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Author Topic: Boisterous wether lamb  (Read 2368 times)

wannabesmallholder

  • Joined Jan 2017
Boisterous wether lamb
« on: June 21, 2017, 07:23:41 pm »
Having spent some time "taming" my small flock of Ouessant girls, I'm now left with one who is maybe a bit too tame - can't win!

He is a lamb born this year and castrated straight away. He is lovely in a way as very bold and friendly - comes running up to us, easy to catch and follows us around the field very sweetly. But he does love to head butt.... I know it's only in play, but I imagine if it continues he could do some damage as he gets bigger. I have young children and they're already wary of him now, which is a shame as they love the sheep and just want one to pet. The girls are still too nervous and he's over confident!!

What's the best thing to do?
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bazzais

  • Joined Jan 2010
    • Allt Y Coed Farm and Campsite
Re: Boisterous wether lamb
« Reply #1 on: June 21, 2017, 11:50:59 pm »
Dont turn your back to(o?) him ;)

Yeah had a few ourselves - Jack is the one at the moment - bloody thing - after he butts you to the ground he looks at you and says 'sorry its what I do'

Sorry no real advice - but by butt they can cause some real damage being so bloody big and headbutty and stuff.

We have a footpath running through the yard - and what I say to people is dont pat the ram on its head - tickle its chin. Rams (and weathers) I think in their nature will play the game like they do in the field with others. butt butt butt butt

bazzais

  • Joined Jan 2010
    • Allt Y Coed Farm and Campsite
Re: Boisterous wether lamb
« Reply #2 on: June 21, 2017, 11:53:51 pm »
I dont think you can calm them down in all honesty  and its nothing todo with its upbringing

Backinwellies

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  • Joined Sep 2012
  • Llandeilo Carmarthenshire
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Re: Boisterous wether lamb
« Reply #3 on: June 22, 2017, 07:56:02 am »
Direct him to freezer and try again ..... some tame beautifully and some don't ... I have one that was great in first year and a real pet .... however this year he has gone for my aging dog and head butted me .... Hogget looking likely!
Linda

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bj_cardiff

  • Joined Feb 2017
  • Carmarthenshire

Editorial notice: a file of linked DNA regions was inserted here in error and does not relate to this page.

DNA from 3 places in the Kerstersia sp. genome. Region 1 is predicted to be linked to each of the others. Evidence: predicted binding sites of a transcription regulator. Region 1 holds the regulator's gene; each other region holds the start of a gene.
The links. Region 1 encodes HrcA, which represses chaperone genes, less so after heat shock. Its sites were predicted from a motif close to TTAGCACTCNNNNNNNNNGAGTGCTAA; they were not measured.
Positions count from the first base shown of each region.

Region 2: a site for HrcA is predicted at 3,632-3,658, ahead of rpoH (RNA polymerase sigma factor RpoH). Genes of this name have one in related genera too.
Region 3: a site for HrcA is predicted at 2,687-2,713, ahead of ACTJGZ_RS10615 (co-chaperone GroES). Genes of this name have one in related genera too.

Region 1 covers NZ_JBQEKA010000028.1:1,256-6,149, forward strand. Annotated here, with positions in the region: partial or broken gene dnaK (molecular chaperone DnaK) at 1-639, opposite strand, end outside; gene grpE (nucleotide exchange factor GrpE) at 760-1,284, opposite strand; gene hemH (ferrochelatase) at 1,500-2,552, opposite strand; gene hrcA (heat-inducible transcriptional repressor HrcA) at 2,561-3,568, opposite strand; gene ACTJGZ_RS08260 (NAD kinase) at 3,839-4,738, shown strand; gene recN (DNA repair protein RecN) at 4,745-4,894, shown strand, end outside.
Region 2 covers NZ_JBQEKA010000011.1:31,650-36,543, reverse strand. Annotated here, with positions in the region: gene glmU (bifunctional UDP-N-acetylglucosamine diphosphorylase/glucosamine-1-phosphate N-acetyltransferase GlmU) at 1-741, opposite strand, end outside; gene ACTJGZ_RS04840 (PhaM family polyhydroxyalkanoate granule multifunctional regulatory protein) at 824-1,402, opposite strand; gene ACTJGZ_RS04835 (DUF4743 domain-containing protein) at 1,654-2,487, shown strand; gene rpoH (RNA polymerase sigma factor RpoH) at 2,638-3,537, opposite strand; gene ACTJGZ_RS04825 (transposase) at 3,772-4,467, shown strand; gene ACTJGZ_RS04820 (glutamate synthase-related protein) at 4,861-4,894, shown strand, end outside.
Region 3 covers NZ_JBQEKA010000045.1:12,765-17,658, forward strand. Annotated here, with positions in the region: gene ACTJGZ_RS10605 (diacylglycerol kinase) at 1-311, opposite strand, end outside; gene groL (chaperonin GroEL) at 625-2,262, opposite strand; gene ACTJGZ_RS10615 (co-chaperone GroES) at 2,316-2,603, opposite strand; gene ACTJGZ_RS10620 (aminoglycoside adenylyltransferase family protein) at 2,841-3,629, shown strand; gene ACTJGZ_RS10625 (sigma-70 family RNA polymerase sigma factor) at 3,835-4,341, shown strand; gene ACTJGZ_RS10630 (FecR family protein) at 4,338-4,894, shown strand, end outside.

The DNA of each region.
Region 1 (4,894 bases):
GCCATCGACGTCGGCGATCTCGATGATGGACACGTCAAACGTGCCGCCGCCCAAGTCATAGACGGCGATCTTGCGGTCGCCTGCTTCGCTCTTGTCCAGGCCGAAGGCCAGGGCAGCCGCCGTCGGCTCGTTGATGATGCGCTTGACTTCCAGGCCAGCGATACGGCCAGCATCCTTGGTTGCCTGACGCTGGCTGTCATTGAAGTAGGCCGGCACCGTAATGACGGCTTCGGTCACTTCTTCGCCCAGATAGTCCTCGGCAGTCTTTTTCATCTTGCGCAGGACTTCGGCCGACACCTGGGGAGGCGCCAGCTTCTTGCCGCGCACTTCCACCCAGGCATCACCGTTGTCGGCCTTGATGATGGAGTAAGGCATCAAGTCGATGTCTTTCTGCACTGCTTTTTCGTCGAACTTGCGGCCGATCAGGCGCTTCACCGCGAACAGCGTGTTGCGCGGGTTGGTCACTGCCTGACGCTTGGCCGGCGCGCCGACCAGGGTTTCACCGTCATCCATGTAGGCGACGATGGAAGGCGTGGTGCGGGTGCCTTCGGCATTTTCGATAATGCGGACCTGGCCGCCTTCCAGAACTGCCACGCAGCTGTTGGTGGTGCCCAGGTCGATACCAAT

Re: Boisterous wether lamb
« Reply #4 on: June 22, 2017, 08:02:40 am »
When my friendly Rams and Ram lambs do that I slap them across the face (hard) and then chase them off. After the second time they usually get the message. I understand that its very confrontational but I'd rather that than the Rams thinking they were in charge!

Marches Farmer

  • Joined Dec 2012
  • Herefordshire
Re: Boisterous wether lamb
« Reply #5 on: June 22, 2017, 02:56:08 pm »
Physically dominating a ram may work if you're an adult but a ram, whether castrated or not, is unlikely to be fooled by a child.  Once they show this behaviour I'd not trust them again.

kanisha

  • Joined Dec 2007
    • Spered Breizh Ouessants
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Re: Boisterous wether lamb
« Reply #6 on: June 22, 2017, 05:08:22 pm »
at this age both ram lambs and sometimes even ewe lambs will head butt they are exploring their boundaries. it is the right age for a spot of learning too. By being overly friendly with him you are encouraging this type of interaction. An aversive ( this could be a spray bottle of citronella ) or other such deterrant will stop this behaviour before in becomes engrained. Needless to say i wouldn't tolerate this type of behavour at all from a lamb destined to remain entire or he will end up in the freezer. From a wether have been in this situation with a much older bottle fed ram and castration plus aversion worked very well.  If you leave it as its cute it will become a nuisance and potential danger. step on it now.
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wannabesmallholder

  • Joined Jan 2017
Re: Boisterous wether lamb
« Reply #7 on: June 22, 2017, 09:49:15 pm »